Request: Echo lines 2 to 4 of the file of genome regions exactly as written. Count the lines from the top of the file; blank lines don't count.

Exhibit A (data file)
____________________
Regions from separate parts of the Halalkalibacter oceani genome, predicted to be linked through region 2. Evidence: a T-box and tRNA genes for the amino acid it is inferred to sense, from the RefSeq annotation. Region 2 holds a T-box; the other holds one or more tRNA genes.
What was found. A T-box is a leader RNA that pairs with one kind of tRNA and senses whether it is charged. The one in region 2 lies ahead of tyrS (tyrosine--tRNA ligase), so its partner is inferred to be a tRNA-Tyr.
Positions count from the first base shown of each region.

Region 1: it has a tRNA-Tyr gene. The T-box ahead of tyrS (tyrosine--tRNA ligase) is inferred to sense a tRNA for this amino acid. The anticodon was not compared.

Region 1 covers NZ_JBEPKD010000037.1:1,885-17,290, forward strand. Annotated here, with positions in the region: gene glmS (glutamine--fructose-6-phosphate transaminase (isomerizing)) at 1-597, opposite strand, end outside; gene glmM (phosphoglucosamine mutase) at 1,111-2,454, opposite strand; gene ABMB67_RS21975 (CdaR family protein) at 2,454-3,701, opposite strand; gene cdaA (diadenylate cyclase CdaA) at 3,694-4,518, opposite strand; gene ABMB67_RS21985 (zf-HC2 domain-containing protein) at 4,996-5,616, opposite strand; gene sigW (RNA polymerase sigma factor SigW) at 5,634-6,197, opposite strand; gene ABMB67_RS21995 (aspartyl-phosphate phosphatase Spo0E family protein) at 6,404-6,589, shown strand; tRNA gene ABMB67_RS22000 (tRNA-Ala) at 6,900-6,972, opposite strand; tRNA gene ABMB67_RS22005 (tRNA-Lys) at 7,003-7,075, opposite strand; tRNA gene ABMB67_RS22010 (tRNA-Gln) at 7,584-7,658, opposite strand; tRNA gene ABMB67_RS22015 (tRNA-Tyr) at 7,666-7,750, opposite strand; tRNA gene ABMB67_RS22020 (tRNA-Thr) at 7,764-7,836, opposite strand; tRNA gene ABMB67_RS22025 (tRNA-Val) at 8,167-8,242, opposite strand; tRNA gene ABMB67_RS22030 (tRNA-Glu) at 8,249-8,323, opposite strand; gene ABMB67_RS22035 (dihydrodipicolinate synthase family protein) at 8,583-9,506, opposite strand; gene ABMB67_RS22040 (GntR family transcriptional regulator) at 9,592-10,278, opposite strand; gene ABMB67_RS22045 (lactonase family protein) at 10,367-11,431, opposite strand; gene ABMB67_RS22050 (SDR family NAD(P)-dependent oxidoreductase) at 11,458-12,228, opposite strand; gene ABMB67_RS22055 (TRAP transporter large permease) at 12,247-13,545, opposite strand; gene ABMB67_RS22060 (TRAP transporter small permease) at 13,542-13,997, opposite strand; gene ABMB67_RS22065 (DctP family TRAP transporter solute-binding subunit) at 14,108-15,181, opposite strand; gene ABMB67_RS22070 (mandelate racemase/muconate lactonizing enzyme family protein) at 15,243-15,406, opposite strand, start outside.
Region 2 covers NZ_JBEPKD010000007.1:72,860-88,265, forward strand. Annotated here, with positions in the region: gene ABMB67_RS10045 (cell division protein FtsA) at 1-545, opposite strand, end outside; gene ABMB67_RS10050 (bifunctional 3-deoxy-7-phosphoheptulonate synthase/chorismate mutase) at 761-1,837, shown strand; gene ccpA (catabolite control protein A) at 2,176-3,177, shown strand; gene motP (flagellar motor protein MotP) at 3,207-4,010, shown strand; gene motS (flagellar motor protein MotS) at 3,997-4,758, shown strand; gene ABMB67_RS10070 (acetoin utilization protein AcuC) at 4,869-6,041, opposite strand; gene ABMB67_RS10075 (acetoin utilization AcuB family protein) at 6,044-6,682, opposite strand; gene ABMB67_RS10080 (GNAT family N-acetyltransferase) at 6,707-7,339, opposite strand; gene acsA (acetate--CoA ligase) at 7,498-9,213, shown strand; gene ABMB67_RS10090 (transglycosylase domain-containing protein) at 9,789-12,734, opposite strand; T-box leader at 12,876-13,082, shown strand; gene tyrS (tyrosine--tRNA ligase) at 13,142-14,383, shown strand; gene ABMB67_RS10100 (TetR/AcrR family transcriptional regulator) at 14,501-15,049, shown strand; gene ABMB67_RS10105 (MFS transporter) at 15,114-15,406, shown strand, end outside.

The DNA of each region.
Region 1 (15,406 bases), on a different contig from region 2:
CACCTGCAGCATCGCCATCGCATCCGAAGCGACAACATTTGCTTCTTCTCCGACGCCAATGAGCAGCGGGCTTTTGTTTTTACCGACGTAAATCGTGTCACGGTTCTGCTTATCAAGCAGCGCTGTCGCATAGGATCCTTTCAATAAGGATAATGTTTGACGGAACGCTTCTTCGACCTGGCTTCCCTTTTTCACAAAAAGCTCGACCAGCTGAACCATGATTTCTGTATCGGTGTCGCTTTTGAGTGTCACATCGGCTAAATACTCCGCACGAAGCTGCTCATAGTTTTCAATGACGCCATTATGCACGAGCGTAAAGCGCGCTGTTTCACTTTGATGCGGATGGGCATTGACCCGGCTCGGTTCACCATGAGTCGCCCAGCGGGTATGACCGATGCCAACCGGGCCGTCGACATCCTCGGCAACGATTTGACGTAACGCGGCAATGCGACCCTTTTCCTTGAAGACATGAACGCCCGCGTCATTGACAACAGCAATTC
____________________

What was found. A T-box is a leader RNA that pairs with one kind of tRNA and senses whether it is charged. The one in region 2 lies ahead of tyrS (tyrosine--tRNA ligase), so its partner is inferred to be a tRNA-Tyr.
Positions count from the first base shown of each region.

Region 1: it has a tRNA-Tyr gene. The T-box ahead of tyrS (tyrosine--tRNA ligase) is inferred to sense a tRNA for this amino acid. The anticodon was not compared.